“Still, I’m inspired by the fact that the field is cross-disciplinary. To be able to talk about digital preservation in a holistic way you need data producers and data consumers including people from information sciences, library scientists and researchers. With every domain we need to understand a whole new idea of how data is produced and consumed and the use cases for the value of data. It never gets boring. There will always be work. And if I have a question about a file format or metadata problem I can ask colleagues in New Zealand or the States or Scotland or the Netherlands and they know what I’m talking about. I love that. To me it’s like a cool kids’ domain!”
“Digital preservation is a perfect field because it unites two things I’m passionate about: humanities and IT. I can work on a framework to keep the data for future generations. It’s always been important to do that whether the data is analogue or not. Data presents evidence, evidence that’s subject to story telling and interpretation. It opens up unlimited possibilities. If you want to understand how a community ticked at a certain time, literature gives you a representation of the time, of what moved people. Data that we create today can do the same thing.
Data can be literature, poetry, art or factual experimentation. It’s not just an output of research; it’s an output of creativity and of our life today. Sometimes we forget that.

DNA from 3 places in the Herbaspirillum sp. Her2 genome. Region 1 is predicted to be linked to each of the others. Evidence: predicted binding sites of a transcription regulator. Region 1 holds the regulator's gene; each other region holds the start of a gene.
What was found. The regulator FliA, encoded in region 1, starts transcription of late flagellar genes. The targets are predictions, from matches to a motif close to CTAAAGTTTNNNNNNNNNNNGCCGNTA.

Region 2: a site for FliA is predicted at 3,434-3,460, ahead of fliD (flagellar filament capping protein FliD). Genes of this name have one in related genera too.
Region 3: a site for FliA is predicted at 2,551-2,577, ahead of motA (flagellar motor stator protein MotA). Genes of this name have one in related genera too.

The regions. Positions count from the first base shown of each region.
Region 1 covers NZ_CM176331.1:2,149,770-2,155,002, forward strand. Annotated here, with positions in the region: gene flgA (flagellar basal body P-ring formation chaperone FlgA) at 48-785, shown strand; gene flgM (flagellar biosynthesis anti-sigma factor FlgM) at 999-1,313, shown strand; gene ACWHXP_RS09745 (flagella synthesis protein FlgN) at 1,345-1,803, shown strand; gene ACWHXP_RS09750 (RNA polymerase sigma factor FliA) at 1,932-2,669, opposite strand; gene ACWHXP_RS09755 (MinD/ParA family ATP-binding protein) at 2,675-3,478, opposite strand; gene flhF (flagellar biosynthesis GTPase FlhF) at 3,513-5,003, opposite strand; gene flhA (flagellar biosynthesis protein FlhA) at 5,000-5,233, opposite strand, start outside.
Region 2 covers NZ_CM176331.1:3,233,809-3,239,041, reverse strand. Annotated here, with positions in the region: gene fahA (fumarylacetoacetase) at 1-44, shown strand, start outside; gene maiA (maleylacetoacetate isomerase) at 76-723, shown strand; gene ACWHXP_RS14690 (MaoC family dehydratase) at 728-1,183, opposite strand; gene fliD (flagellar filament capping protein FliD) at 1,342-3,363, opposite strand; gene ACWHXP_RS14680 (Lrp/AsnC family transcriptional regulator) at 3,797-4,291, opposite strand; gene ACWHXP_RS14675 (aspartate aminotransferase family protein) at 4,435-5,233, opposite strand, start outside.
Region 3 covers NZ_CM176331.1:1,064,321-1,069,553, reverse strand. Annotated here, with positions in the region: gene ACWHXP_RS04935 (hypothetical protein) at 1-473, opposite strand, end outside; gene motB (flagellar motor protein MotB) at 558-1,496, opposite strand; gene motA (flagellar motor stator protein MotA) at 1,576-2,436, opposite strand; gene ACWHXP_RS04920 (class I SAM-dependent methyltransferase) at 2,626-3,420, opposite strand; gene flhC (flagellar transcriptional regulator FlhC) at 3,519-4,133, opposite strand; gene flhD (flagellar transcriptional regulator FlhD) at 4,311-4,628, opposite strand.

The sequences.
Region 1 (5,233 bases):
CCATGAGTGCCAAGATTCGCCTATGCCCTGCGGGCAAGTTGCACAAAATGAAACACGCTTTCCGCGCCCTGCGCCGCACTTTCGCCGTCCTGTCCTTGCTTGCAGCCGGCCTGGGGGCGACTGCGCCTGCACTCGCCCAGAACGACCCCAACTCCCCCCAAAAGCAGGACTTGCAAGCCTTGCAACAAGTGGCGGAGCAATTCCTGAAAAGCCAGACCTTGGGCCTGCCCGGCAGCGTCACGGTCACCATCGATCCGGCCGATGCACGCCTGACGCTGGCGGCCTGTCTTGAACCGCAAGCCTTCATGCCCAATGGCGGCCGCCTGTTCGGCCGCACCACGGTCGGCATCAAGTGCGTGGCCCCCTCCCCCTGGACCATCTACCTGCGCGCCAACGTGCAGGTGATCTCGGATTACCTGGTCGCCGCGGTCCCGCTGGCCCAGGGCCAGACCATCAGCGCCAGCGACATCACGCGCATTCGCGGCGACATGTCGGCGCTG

But we should spend more time talking about what works and what doesn’t work. We need to not always invent new models, but apply a model and see what happens – to use models and tools to curate and treat our data, and then it’s very important to look at these tools critically. And to improve them. There’s a lot of great output that has come out of projects but does anyone use it? There’s a gap in implementation. And funding’s becoming scarcer, so we need to find more effective ways to make tools sustainable and useable for the user communities. It’s frustrating.”
“Brené Brown, the social scientist, said that stories are data with a soul. I think about that a lot in the work I do. I’m passionate about it. When I meet the most engaging researchers, they’re good storytellers. Data are ways to connect with stories – data are the underlying content that researchers are sharing through their stories. I’m keen on preserving those stories, sharing those stories, now and in the future.
Particularly now, we’re in an unfortunate situation in the United States where things we had taken for granted – trust and integrity of information – are being questioned. And we’re seeing such an emerging problem with tribalism, where people in their bubbles only talk to each other.
Data are a way we can span between different communities, different tribes, different people. We do that already in the research space, I think, but I hope that by continuing our work in data, we can help to deal with this tribalism issue.”
“Science is about discovering that things aren’t as you expected. The more I learn, the more I realise I don’t know. One of the fun things about what I do just now is that I get to see a lot of different research communities and how they conceive of and represent data, and what data mean to them.
There are really a lot of different discipline-oriented communities. I come from a domain repository – we just called it a data center – and for me, it’s interesting coming from that environment as opposed to the library, institution, repository, or iSchool environments, who are dealing with very similar issues and approaching them with different perspectives.